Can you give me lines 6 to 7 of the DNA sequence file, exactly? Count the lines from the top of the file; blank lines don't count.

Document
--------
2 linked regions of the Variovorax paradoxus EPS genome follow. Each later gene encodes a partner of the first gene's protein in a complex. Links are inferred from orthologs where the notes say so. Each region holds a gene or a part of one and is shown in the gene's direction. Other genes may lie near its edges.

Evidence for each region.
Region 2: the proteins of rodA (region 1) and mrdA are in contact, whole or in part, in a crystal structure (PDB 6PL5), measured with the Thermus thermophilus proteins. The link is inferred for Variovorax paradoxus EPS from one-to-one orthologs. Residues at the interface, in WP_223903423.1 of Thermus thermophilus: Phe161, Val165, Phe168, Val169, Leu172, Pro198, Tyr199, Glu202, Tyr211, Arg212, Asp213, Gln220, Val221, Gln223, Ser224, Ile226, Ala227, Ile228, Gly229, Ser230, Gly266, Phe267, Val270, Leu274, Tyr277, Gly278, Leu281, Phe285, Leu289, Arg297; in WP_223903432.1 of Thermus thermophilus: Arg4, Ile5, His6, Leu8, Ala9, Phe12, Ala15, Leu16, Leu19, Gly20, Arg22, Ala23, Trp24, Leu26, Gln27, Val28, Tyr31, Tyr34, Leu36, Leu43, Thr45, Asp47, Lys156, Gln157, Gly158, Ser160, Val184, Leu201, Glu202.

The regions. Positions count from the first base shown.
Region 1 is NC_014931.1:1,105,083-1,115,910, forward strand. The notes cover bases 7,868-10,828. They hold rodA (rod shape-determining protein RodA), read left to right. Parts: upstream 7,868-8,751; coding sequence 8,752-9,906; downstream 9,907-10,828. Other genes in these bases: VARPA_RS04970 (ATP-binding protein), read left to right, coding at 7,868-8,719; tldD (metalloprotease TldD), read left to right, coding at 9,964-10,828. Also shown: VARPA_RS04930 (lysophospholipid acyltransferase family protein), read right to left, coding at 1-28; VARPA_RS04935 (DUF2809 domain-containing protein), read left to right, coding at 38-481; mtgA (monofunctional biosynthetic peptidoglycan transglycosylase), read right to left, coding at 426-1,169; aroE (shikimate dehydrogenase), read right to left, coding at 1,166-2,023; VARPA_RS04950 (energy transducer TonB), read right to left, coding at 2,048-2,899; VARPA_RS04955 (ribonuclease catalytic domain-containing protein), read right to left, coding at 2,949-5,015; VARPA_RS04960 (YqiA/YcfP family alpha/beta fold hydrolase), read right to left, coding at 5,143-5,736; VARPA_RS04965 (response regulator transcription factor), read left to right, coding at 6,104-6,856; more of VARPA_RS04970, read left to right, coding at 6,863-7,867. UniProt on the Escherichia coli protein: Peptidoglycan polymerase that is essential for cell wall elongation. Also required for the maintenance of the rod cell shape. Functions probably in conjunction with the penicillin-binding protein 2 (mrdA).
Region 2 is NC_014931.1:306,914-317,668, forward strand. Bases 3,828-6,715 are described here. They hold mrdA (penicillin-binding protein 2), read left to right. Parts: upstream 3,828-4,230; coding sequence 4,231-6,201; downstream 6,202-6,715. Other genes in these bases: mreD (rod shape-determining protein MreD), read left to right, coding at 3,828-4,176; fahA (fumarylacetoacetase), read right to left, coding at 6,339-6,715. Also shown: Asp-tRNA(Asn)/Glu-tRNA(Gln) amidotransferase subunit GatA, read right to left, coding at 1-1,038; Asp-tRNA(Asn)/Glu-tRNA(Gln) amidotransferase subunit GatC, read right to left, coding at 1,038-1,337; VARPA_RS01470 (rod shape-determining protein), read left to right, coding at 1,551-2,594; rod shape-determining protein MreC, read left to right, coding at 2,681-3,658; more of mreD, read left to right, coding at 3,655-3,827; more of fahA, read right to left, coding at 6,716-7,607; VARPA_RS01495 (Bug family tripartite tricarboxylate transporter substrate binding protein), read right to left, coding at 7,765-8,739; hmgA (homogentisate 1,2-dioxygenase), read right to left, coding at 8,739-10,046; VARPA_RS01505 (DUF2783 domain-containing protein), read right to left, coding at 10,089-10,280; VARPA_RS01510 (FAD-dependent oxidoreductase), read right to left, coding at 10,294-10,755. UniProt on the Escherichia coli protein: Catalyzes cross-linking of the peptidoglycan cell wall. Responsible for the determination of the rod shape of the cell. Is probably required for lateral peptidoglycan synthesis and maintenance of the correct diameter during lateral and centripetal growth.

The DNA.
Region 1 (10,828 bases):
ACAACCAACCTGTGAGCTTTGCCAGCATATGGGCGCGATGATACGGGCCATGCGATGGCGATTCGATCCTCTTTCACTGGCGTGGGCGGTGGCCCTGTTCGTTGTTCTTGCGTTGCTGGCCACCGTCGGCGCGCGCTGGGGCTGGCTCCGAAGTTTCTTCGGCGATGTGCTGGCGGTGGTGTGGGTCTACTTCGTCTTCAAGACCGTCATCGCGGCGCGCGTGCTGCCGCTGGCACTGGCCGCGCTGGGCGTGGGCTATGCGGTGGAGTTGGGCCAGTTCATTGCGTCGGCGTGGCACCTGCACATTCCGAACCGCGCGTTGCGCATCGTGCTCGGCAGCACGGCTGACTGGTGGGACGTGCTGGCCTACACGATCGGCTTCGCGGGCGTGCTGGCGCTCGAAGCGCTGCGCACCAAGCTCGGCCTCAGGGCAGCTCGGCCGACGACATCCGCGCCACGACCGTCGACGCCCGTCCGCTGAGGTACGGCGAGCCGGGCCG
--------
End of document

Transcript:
Region 2 is NC_014931.1:306,914-317,668, forward strand. Bases 3,828-6,715 are described here. They hold mrdA (penicillin-binding protein 2), read left to right. Parts: upstream 3,828-4,230; coding sequence 4,231-6,201; downstream 6,202-6,715. Other genes in these bases: mreD (rod shape-determining protein MreD), read left to right, coding at 3,828-4,176; fahA (fumarylacetoacetase), read right to left, coding at 6,339-6,715. Also shown: Asp-tRNA(Asn)/Glu-tRNA(Gln) amidotransferase subunit GatA, read right to left, coding at 1-1,038; Asp-tRNA(Asn)/Glu-tRNA(Gln) amidotransferase subunit GatC, read right to left, coding at 1,038-1,337; VARPA_RS01470 (rod shape-determining protein), read left to right, coding at 1,551-2,594; rod shape-determining protein MreC, read left to right, coding at 2,681-3,658; more of mreD, read left to right, coding at 3,655-3,827; more of fahA, read right to left, coding at 6,716-7,607; VARPA_RS01495 (Bug family tripartite tricarboxylate transporter substrate binding protein), read right to left, coding at 7,765-8,739; hmgA (homogentisate 1,2-dioxygenase), read right to left, coding at 8,739-10,046; VARPA_RS01505 (DUF2783 domain-containing protein), read right to left, coding at 10,089-10,280; VARPA_RS01510 (FAD-dependent oxidoreductase), read right to left, coding at 10,294-10,755. UniProt on the Escherichia coli protein: Catalyzes cross-linking of the peptidoglycan cell wall. Responsible for the determination of the rod shape of the cell. Is probably required for lateral peptidoglycan synthesis and maintenance of the correct diameter during lateral and centripetal growth.

The DNA.